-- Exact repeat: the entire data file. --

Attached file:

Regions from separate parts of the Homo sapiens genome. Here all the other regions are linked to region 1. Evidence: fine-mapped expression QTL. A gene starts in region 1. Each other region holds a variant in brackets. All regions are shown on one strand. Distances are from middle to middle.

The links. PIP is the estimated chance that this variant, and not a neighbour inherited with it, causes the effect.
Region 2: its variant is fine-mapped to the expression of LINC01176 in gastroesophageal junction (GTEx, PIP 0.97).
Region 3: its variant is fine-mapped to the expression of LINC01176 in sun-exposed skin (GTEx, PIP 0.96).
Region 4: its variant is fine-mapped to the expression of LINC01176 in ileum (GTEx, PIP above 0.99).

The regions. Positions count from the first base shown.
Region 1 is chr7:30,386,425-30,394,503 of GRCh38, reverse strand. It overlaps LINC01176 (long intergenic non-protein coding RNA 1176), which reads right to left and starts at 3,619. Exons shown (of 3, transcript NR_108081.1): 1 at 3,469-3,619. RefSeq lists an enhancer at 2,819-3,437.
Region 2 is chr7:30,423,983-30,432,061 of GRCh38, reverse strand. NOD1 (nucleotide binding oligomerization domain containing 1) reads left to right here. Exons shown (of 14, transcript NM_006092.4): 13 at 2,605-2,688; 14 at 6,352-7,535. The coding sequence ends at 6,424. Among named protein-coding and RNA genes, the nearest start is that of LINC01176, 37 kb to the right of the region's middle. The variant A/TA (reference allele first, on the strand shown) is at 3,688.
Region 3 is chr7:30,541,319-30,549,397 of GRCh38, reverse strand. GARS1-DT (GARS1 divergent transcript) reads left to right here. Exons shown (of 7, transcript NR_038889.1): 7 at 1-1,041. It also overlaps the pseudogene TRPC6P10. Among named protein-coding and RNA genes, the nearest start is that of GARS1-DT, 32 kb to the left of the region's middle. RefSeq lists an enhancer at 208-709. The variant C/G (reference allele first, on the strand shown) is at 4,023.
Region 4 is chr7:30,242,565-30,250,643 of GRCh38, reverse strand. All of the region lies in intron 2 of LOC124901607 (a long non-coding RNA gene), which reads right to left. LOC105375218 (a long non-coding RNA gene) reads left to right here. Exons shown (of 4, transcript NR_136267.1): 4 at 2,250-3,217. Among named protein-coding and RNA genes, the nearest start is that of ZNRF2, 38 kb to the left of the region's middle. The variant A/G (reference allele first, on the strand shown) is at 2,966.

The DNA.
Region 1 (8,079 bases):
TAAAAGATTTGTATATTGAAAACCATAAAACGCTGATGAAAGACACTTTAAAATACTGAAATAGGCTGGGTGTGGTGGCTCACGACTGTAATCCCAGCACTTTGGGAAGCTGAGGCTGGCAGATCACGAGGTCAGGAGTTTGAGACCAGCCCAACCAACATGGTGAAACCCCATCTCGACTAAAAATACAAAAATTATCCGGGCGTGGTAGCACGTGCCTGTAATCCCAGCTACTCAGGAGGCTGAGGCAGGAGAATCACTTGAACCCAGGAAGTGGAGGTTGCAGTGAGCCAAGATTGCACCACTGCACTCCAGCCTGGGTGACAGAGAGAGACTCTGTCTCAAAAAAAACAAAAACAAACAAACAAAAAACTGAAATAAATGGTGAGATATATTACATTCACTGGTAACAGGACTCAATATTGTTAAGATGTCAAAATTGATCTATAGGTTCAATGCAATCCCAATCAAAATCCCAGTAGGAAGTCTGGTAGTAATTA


Regions from separate parts of the Homo sapiens genome. Here all the other regions are linked to region 1. Evidence: fine-mapped expression QTL. A gene starts in region 1. Each other region holds a variant in brackets. All regions are shown on one strand. Distances are from middle to middle.

The links. PIP is the estimated chance that this variant, and not a neighbour inherited with it, causes the effect.
Region 2: its variant is fine-mapped to the expression of LINC01176 in gastroesophageal junction (GTEx, PIP 0.97).
Region 3: its variant is fine-mapped to the expression of LINC01176 in sun-exposed skin (GTEx, PIP 0.96).
Region 4: its variant is fine-mapped to the expression of LINC01176 in ileum (GTEx, PIP above 0.99).

The regions. Positions count from the first base shown.
Region 1 is chr7:30,386,425-30,394,503 of GRCh38, reverse strand. It overlaps LINC01176 (long intergenic non-protein coding RNA 1176), which reads right to left and starts at 3,619. Exons shown (of 3, transcript NR_108081.1): 1 at 3,469-3,619. RefSeq lists an enhancer at 2,819-3,437.
Region 2 is chr7:30,423,983-30,432,061 of GRCh38, reverse strand. NOD1 (nucleotide binding oligomerization domain containing 1) reads left to right here. Exons shown (of 14, transcript NM_006092.4): 13 at 2,605-2,688; 14 at 6,352-7,535. The coding sequence ends at 6,424. Among named protein-coding and RNA genes, the nearest start is that of LINC01176, 37 kb to the right of the region's middle. The variant A/TA (reference allele first, on the strand shown) is at 3,688.
Region 3 is chr7:30,541,319-30,549,397 of GRCh38, reverse strand. GARS1-DT (GARS1 divergent transcript) reads left to right here. Exons shown (of 7, transcript NR_038889.1): 7 at 1-1,041. It also overlaps the pseudogene TRPC6P10. Among named protein-coding and RNA genes, the nearest start is that of GARS1-DT, 32 kb to the left of the region's middle. RefSeq lists an enhancer at 208-709. The variant C/G (reference allele first, on the strand shown) is at 4,023.
Region 4 is chr7:30,242,565-30,250,643 of GRCh38, reverse strand. All of the region lies in intron 2 of LOC124901607 (a long non-coding RNA gene), which reads right to left. LOC105375218 (a long non-coding RNA gene) reads left to right here. Exons shown (of 4, transcript NR_136267.1): 4 at 2,250-3,217. Among named protein-coding and RNA genes, the nearest start is that of ZNRF2, 38 kb to the left of the region's middle. The variant A/G (reference allele first, on the strand shown) is at 2,966.

The DNA.
Region 1 (8,079 bases):
TAAAAGATTTGTATATTGAAAACCATAAAACGCTGATGAAAGACACTTTAAAATACTGAAATAGGCTGGGTGTGGTGGCTCACGACTGTAATCCCAGCACTTTGGGAAGCTGAGGCTGGCAGATCACGAGGTCAGGAGTTTGAGACCAGCCCAACCAACATGGTGAAACCCCATCTCGACTAAAAATACAAAAATTATCCGGGCGTGGTAGCACGTGCCTGTAATCCCAGCTACTCAGGAGGCTGAGGCAGGAGAATCACTTGAACCCAGGAAGTGGAGGTTGCAGTGAGCCAAGATTGCACCACTGCACTCCAGCCTGGGTGACAGAGAGAGACTCTGTCTCAAAAAAAACAAAAACAAACAAACAAAAAACTGAAATAAATGGTGAGATATATTACATTCACTGGTAACAGGACTCAATATTGTTAAGATGTCAAAATTGATCTATAGGTTCAATGCAATCCCAATCAAAATCCCAGTAGGAAGTCTGGTAGTAATTA